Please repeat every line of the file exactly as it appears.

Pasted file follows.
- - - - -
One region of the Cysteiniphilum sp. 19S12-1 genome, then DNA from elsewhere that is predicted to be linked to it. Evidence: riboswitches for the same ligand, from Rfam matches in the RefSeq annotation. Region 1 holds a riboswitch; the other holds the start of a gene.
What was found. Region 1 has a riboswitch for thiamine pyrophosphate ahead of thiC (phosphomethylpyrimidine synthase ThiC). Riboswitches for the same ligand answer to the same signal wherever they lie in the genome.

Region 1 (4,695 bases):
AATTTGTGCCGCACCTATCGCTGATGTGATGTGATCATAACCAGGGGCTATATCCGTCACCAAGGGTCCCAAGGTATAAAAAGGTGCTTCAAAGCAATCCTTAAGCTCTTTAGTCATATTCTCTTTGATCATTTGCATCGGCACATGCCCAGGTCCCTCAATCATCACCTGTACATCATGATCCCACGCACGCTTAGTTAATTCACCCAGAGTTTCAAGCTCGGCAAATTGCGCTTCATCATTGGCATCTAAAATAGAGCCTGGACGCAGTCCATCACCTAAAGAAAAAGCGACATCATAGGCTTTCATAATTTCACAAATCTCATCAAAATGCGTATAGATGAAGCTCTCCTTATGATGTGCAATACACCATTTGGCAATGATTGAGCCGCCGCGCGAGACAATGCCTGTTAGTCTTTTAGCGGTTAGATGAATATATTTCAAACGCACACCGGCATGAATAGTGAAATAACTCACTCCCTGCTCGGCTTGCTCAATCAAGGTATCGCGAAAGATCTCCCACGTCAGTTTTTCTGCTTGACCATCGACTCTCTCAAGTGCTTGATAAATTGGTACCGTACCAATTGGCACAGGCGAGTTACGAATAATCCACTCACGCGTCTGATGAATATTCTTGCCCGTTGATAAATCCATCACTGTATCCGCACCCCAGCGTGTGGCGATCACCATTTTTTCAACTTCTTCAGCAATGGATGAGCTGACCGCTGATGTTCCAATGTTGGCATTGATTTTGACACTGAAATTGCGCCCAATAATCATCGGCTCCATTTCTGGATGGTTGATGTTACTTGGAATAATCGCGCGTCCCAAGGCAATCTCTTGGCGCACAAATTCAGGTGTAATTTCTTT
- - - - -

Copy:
One region of the Cysteiniphilum sp. 19S12-1 genome, then DNA from elsewhere that is predicted to be linked to it. Evidence: riboswitches for the same ligand, from Rfam matches in the RefSeq annotation. Region 1 holds a riboswitch; the other holds the start of a gene.
What was found. Region 1 has a riboswitch for thiamine pyrophosphate ahead of thiC (phosphomethylpyrimidine synthase ThiC). Riboswitches for the same ligand answer to the same signal wherever they lie in the genome.

Region 1 (4,695 bases):
AATTTGTGCCGCACCTATCGCTGATGTGATGTGATCATAACCAGGGGCTATATCCGTCACCAAGGGTCCCAAGGTATAAAAAGGTGCTTCAAAGCAATCCTTAAGCTCTTTAGTCATATTCTCTTTGATCATTTGCATCGGCACATGCCCAGGTCCCTCAATCATCACCTGTACATCATGATCCCACGCACGCTTAGTTAATTCACCCAGAGTTTCAAGCTCGGCAAATTGCGCTTCATCATTGGCATCTAAAATAGAGCCTGGACGCAGTCCATCACCTAAAGAAAAAGCGACATCATAGGCTTTCATAATTTCACAAATCTCATCAAAATGCGTATAGATGAAGCTCTCCTTATGATGTGCAATACACCATTTGGCAATGATTGAGCCGCCGCGCGAGACAATGCCTGTTAGTCTTTTAGCGGTTAGATGAATATATTTCAAACGCACACCGGCATGAATAGTGAAATAACTCACTCCCTGCTCGGCTTGCTCAATCAAGGTATCGCGAAAGATCTCCCACGTCAGTTTTTCTGCTTGACCATCGACTCTCTCAAGTGCTTGATAAATTGGTACCGTACCAATTGGCACAGGCGAGTTACGAATAATCCACTCACGCGTCTGATGAATATTCTTGCCCGTTGATAAATCCATCACTGTATCCGCACCCCAGCGTGTGGCGATCACCATTTTTTCAACTTCTTCAGCAATGGATGAGCTGACCGCTGATGTTCCAATGTTGGCATTGATTTTGACACTGAAATTGCGCCCAATAATCATCGGCTCCATTTCTGGATGGTTGATGTTACTTGGAATAATCGCGCGTCCCAAGGCAATCTCTTGGCGCACAAATTCAGGTGTAATTTCTTT